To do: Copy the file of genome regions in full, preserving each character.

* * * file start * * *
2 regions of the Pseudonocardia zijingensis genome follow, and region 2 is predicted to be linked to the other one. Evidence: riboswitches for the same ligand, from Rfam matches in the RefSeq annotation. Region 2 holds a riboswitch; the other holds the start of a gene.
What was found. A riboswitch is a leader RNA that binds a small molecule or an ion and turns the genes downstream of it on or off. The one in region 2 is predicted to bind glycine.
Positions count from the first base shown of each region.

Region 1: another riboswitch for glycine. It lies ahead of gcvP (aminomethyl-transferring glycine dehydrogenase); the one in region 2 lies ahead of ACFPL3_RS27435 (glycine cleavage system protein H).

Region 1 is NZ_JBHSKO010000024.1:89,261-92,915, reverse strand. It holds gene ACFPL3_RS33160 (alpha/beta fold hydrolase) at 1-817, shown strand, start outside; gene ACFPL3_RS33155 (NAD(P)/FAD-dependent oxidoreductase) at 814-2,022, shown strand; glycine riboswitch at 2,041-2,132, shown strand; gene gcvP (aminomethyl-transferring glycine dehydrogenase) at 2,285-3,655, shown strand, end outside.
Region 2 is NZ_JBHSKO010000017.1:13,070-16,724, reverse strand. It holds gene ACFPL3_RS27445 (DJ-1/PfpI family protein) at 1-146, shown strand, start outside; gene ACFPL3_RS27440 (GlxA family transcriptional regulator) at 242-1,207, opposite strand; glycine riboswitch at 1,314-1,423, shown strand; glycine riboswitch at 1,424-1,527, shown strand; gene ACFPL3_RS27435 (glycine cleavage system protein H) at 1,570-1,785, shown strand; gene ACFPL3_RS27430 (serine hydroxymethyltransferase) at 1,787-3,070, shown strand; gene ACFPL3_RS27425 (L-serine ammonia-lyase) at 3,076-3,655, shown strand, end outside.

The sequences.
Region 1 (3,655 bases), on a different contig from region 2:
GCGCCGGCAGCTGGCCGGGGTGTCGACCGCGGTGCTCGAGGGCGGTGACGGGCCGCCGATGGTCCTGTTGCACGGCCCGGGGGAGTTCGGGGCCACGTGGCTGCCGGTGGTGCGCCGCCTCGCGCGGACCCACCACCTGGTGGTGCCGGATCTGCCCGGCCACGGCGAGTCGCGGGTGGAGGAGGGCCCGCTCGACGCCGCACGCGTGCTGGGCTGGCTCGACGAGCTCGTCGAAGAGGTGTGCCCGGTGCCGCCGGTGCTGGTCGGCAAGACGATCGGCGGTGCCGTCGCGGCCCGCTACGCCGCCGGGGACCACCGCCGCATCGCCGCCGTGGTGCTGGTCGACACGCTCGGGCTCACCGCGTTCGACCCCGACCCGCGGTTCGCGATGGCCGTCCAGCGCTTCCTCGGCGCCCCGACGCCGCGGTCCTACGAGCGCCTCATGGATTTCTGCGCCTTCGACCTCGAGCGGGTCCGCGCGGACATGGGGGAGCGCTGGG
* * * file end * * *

2 regions of the Pseudonocardia zijingensis genome follow, and region 2 is predicted to be linked to the other one. Evidence: riboswitches for the same ligand, from Rfam matches in the RefSeq annotation. Region 2 holds a riboswitch; the other holds the start of a gene.
What was found. A riboswitch is a leader RNA that binds a small molecule or an ion and turns the genes downstream of it on or off. The one in region 2 is predicted to bind glycine.
Positions count from the first base shown of each region.

Region 1: another riboswitch for glycine. It lies ahead of gcvP (aminomethyl-transferring glycine dehydrogenase); the one in region 2 lies ahead of ACFPL3_RS27435 (glycine cleavage system protein H).

Region 1 is NZ_JBHSKO010000024.1:89,261-92,915, reverse strand. It holds gene ACFPL3_RS33160 (alpha/beta fold hydrolase) at 1-817, shown strand, start outside; gene ACFPL3_RS33155 (NAD(P)/FAD-dependent oxidoreductase) at 814-2,022, shown strand; glycine riboswitch at 2,041-2,132, shown strand; gene gcvP (aminomethyl-transferring glycine dehydrogenase) at 2,285-3,655, shown strand, end outside.
Region 2 is NZ_JBHSKO010000017.1:13,070-16,724, reverse strand. It holds gene ACFPL3_RS27445 (DJ-1/PfpI family protein) at 1-146, shown strand, start outside; gene ACFPL3_RS27440 (GlxA family transcriptional regulator) at 242-1,207, opposite strand; glycine riboswitch at 1,314-1,423, shown strand; glycine riboswitch at 1,424-1,527, shown strand; gene ACFPL3_RS27435 (glycine cleavage system protein H) at 1,570-1,785, shown strand; gene ACFPL3_RS27430 (serine hydroxymethyltransferase) at 1,787-3,070, shown strand; gene ACFPL3_RS27425 (L-serine ammonia-lyase) at 3,076-3,655, shown strand, end outside.

The sequences.
Region 1 (3,655 bases), on a different contig from region 2:
GCGCCGGCAGCTGGCCGGGGTGTCGACCGCGGTGCTCGAGGGCGGTGACGGGCCGCCGATGGTCCTGTTGCACGGCCCGGGGGAGTTCGGGGCCACGTGGCTGCCGGTGGTGCGCCGCCTCGCGCGGACCCACCACCTGGTGGTGCCGGATCTGCCCGGCCACGGCGAGTCGCGGGTGGAGGAGGGCCCGCTCGACGCCGCACGCGTGCTGGGCTGGCTCGACGAGCTCGTCGAAGAGGTGTGCCCGGTGCCGCCGGTGCTGGTCGGCAAGACGATCGGCGGTGCCGTCGCGGCCCGCTACGCCGCCGGGGACCACCGCCGCATCGCCGCCGTGGTGCTGGTCGACACGCTCGGGCTCACCGCGTTCGACCCCGACCCGCGGTTCGCGATGGCCGTCCAGCGCTTCCTCGGCGCCCCGACGCCGCGGTCCTACGAGCGCCTCATGGATTTCTGCGCCTTCGACCTCGAGCGGGTCCGCGCGGACATGGGGGAGCGCTGGG